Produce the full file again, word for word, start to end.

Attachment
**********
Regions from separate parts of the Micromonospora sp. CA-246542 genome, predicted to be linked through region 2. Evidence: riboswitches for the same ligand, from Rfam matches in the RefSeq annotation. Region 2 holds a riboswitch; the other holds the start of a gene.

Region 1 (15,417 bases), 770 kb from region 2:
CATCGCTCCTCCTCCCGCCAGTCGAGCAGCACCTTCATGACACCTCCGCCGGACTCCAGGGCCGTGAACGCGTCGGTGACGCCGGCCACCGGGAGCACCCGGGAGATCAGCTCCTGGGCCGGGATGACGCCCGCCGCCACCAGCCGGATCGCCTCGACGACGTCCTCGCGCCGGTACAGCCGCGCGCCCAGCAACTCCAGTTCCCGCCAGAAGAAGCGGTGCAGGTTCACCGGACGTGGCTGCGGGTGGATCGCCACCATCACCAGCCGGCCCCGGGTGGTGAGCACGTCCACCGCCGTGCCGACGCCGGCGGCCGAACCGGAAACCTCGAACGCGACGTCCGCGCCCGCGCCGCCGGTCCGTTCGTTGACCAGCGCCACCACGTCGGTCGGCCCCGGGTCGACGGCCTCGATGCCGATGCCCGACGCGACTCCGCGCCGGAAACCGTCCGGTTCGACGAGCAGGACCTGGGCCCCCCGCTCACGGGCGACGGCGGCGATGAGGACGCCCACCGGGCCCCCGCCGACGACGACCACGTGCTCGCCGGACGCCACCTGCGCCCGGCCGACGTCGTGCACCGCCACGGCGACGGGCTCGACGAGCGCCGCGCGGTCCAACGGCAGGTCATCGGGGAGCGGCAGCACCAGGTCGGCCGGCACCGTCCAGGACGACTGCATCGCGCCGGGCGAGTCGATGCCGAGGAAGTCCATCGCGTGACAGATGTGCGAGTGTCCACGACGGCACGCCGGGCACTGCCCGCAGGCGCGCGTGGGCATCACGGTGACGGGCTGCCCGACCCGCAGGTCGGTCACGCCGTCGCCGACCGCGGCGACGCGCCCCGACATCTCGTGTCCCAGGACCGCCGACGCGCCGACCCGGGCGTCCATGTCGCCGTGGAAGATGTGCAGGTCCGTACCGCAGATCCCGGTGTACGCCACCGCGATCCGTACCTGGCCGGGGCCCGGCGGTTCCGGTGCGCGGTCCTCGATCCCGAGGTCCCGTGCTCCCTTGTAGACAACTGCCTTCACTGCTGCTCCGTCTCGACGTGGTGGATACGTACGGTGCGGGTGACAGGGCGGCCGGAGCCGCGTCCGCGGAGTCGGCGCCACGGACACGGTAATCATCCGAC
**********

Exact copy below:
Regions from separate parts of the Micromonospora sp. CA-246542 genome, predicted to be linked through region 2. Evidence: riboswitches for the same ligand, from Rfam matches in the RefSeq annotation. Region 2 holds a riboswitch; the other holds the start of a gene.

Region 1 (15,417 bases), 770 kb from region 2:
CATCGCTCCTCCTCCCGCCAGTCGAGCAGCACCTTCATGACACCTCCGCCGGACTCCAGGGCCGTGAACGCGTCGGTGACGCCGGCCACCGGGAGCACCCGGGAGATCAGCTCCTGGGCCGGGATGACGCCCGCCGCCACCAGCCGGATCGCCTCGACGACGTCCTCGCGCCGGTACAGCCGCGCGCCCAGCAACTCCAGTTCCCGCCAGAAGAAGCGGTGCAGGTTCACCGGACGTGGCTGCGGGTGGATCGCCACCATCACCAGCCGGCCCCGGGTGGTGAGCACGTCCACCGCCGTGCCGACGCCGGCGGCCGAACCGGAAACCTCGAACGCGACGTCCGCGCCCGCGCCGCCGGTCCGTTCGTTGACCAGCGCCACCACGTCGGTCGGCCCCGGGTCGACGGCCTCGATGCCGATGCCCGACGCGACTCCGCGCCGGAAACCGTCCGGTTCGACGAGCAGGACCTGGGCCCCCCGCTCACGGGCGACGGCGGCGATGAGGACGCCCACCGGGCCCCCGCCGACGACGACCACGTGCTCGCCGGACGCCACCTGCGCCCGGCCGACGTCGTGCACCGCCACGGCGACGGGCTCGACGAGCGCCGCGCGGTCCAACGGCAGGTCATCGGGGAGCGGCAGCACCAGGTCGGCCGGCACCGTCCAGGACGACTGCATCGCGCCGGGCGAGTCGATGCCGAGGAAGTCCATCGCGTGACAGATGTGCGAGTGTCCACGACGGCACGCCGGGCACTGCCCGCAGGCGCGCGTGGGCATCACGGTGACGGGCTGCCCGACCCGCAGGTCGGTCACGCCGTCGCCGACCGCGGCGACGCGCCCCGACATCTCGTGTCCCAGGACCGCCGACGCGCCGACCCGGGCGTCCATGTCGCCGTGGAAGATGTGCAGGTCCGTACCGCAGATCCCGGTGTACGCCACCGCGATCCGTACCTGGCCGGGGCCCGGCGGTTCCGGTGCGCGGTCCTCGATCCCGAGGTCCCGTGCTCCCTTGTAGACAACTGCCTTCACTGCTGCTCCGTCTCGACGTGGTGGATACGTACGGTGCGGGTGACAGGGCGGCCGGAGCCGCGTCCGCGGAGTCGGCGCCACGGACACGGTAATCATCCGAC